By: Robert Avsec, Executive Fire Officer
Safety Stand Down Week 2020, sponsored by the International Association of Fire Chiefs, the International Association of Fire Fighters, and the National Volunteer Fire Council begins today, June 14th and runs through June 20th.
This year’s theme calls attention to the hazards that firefighters face while conducting their duties on highways and roadways. Operating in roadways continues to be some of the most treacherous incident scenes we respond to. This important initiative encourages everyone to refresh their techniques and learn new skills based on research and nationally recognized best practices.
I wrote several pieces for FireRescue1.com in 2015 on this topic of roadway safety that, unfortunately, are still relevant in 2020. I encourage you and your firefighters to review these articles—and others like them—in preparation for this week’s Safety Stand Down.
Before COVID-19 and social unrest, 2020 was already off to a difficult start, with multiple first responders killed in roadway crashes. Although the theme for the 2020 Firefighter Safety Stand Down, Building a Superhighway to Safety: Protecting Our Responders on Roadways, was selected long before these tragic events, the focus on roadway safety was suddenly on many firefighters’ minds.
My FireRescue1.com editor, Janelle Foskett, sat down (virtually, like everything these days!) with Chief Nathan Trauernicht, chair of this year’s Safety Stand Down, to chat about how firefighters can participate in the 2020 Safety Stand Down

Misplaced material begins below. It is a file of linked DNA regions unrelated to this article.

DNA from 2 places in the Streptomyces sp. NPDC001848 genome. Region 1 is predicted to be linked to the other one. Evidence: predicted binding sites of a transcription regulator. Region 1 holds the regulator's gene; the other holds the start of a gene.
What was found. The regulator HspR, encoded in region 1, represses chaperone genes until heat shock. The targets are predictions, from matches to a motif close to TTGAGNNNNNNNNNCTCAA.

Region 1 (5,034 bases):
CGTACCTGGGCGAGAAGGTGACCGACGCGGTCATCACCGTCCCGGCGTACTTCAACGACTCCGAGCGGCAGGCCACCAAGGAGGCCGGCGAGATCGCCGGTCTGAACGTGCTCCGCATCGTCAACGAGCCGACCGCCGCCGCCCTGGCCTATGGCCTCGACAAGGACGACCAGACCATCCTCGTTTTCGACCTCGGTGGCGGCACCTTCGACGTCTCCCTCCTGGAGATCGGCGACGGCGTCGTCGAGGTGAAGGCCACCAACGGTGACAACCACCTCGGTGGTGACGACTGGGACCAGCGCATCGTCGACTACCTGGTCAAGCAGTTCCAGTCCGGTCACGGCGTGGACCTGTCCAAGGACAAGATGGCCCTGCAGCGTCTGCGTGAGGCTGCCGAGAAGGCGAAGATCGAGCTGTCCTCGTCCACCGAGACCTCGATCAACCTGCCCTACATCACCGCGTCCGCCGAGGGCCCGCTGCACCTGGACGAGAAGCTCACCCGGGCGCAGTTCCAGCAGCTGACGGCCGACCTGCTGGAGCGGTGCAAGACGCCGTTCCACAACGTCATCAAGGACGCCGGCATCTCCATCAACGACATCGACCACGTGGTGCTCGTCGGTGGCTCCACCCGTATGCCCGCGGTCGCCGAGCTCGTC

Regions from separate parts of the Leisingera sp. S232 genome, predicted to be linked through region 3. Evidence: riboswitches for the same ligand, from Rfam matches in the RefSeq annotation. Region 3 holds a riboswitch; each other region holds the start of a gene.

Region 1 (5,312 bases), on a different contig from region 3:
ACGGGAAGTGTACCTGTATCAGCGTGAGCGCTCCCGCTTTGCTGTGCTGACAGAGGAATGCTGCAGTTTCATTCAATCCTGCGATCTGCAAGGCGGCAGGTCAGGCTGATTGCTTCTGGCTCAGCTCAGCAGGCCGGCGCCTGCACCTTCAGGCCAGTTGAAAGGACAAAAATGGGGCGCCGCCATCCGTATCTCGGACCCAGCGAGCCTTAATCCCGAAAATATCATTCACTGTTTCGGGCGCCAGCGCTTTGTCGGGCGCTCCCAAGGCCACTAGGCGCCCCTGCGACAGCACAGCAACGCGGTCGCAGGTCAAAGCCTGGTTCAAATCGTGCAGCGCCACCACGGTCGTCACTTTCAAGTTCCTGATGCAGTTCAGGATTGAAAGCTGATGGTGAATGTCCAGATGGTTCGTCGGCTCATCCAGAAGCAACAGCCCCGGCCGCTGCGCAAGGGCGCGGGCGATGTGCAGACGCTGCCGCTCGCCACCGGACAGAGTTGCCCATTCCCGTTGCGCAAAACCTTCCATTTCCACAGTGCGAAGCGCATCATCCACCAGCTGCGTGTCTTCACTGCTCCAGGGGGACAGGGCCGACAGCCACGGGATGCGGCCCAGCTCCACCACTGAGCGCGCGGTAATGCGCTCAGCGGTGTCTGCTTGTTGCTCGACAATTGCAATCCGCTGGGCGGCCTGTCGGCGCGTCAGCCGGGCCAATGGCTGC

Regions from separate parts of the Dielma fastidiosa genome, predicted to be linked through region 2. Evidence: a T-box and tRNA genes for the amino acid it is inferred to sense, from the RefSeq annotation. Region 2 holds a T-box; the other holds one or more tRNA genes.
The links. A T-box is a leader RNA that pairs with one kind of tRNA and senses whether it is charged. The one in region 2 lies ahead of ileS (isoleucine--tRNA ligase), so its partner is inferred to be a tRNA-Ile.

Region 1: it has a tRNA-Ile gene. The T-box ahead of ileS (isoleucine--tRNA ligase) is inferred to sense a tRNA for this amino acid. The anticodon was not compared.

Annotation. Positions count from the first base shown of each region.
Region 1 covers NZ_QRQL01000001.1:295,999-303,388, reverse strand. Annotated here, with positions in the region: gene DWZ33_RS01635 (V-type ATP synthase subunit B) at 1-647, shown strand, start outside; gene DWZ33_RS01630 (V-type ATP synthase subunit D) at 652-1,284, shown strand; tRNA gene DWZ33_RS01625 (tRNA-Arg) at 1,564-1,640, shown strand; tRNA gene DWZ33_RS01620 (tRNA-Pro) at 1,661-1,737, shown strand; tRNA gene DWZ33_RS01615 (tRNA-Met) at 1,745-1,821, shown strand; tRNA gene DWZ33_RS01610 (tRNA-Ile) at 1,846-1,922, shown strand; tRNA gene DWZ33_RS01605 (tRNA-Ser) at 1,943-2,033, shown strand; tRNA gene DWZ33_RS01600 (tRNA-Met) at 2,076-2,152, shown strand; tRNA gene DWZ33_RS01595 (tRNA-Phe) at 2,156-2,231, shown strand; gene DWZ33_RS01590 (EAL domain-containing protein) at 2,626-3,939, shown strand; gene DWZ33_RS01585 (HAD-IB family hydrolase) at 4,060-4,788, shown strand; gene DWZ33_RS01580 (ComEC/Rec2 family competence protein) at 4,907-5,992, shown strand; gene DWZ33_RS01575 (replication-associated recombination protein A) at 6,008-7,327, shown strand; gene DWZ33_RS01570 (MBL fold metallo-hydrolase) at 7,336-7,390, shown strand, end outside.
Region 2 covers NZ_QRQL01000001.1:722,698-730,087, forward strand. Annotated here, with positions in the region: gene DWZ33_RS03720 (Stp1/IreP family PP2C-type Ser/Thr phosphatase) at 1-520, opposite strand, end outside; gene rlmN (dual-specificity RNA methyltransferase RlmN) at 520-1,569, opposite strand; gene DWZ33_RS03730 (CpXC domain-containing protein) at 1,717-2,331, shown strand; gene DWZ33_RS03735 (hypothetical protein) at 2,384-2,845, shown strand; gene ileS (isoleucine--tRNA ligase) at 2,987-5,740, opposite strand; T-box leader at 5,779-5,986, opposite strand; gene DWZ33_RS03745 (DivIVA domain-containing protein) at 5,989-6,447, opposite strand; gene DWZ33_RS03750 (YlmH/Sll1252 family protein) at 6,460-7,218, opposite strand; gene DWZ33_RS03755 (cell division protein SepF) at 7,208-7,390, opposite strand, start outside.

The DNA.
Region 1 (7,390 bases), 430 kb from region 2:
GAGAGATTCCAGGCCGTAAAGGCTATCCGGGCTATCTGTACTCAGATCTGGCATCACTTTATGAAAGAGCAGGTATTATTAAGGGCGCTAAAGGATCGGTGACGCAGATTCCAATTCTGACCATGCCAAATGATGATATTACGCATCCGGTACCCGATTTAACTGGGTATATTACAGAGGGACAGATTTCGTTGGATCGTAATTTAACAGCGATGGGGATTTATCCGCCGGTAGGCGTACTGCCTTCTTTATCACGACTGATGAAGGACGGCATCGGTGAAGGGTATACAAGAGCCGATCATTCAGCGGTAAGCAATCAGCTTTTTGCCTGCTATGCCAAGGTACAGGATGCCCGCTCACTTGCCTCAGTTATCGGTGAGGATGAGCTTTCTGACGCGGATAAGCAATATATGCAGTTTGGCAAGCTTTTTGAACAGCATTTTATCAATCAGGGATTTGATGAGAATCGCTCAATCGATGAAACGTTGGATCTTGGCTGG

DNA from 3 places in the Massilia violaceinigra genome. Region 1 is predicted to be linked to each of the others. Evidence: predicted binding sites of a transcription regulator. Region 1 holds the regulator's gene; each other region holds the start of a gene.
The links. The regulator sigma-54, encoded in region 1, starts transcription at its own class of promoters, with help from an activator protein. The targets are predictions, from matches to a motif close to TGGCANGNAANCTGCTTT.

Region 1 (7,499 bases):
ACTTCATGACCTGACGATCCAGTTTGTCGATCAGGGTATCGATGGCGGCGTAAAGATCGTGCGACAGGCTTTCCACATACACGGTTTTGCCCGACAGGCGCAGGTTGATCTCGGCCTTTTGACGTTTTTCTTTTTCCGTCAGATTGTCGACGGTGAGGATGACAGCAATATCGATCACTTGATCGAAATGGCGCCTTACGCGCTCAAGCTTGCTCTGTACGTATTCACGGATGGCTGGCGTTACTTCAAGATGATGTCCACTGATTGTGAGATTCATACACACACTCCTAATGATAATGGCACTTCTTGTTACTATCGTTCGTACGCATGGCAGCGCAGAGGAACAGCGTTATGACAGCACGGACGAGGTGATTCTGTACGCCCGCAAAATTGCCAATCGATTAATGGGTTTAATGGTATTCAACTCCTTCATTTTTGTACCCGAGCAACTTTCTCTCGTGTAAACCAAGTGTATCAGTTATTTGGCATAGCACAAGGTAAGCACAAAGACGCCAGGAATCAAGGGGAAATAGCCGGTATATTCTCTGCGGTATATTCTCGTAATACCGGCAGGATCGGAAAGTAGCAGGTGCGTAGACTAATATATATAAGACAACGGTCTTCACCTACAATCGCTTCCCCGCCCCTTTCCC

Roadsides are among the most dangerous environments firefighters and medics enter; here are ways to keep your crew safe on scene. Keeping our personnel safe while operating on active highways and roadways is an extremely broad subject and many very good training programs have been and continue to be developed. Consider this as a sort of “company officer’s pocket guide” to use for training the crew in a variety of ways, be it a daily or weekly safety briefing (such as traffic safety Tuesday).
Roadways are high-risk environments for firefighters; the company officer’s actions can be a deciding factor in firefighter safety. Your role in preventing secondary incidents begins long before you and your crew ever responds to the initial incident.
Train your people to use these conditions — reduced vision and driving conditions from heavy rain, ice, snow, fog, curves and summits — as triggers that ensure everyone has a heightened sense of awareness while in route to the call and after arrival at the scene.
Most of the firefighting risks we face should be extinct; they’ve survived off inconsistent and conflicting messages about safe behavior. Nobody in a fire and EMS organization has more influence on its daily operations than does the first-line supervisor – the company officer.
So, it only stands to reason that the company officer is the one position in the organization that has the most influence over the department’s safety culture. As the saying goes, “It’s a tough job, but somebody’s got to do it.”
And finally, here’s a piece from my fire service colleague and fellow contributor to FireRescue1.com, Scott Eskwitt, written in time for this year’s Safety Stand Down.
The program should address sound policy, equipment preparation, scene size-up, program implementation and post-incident reviews. At the department level, roadway safety practices reveal dramatic differences that directly impact firefighter safety. Taking roadway safety and traffic incident management course subject matter as universally accepted, I offer the idea of taking that subject matter and framing a department program along the following lines:
- Policy, procedure, and training
- Equipment preparation
- Roadway safety scene size-up
- Post-incident review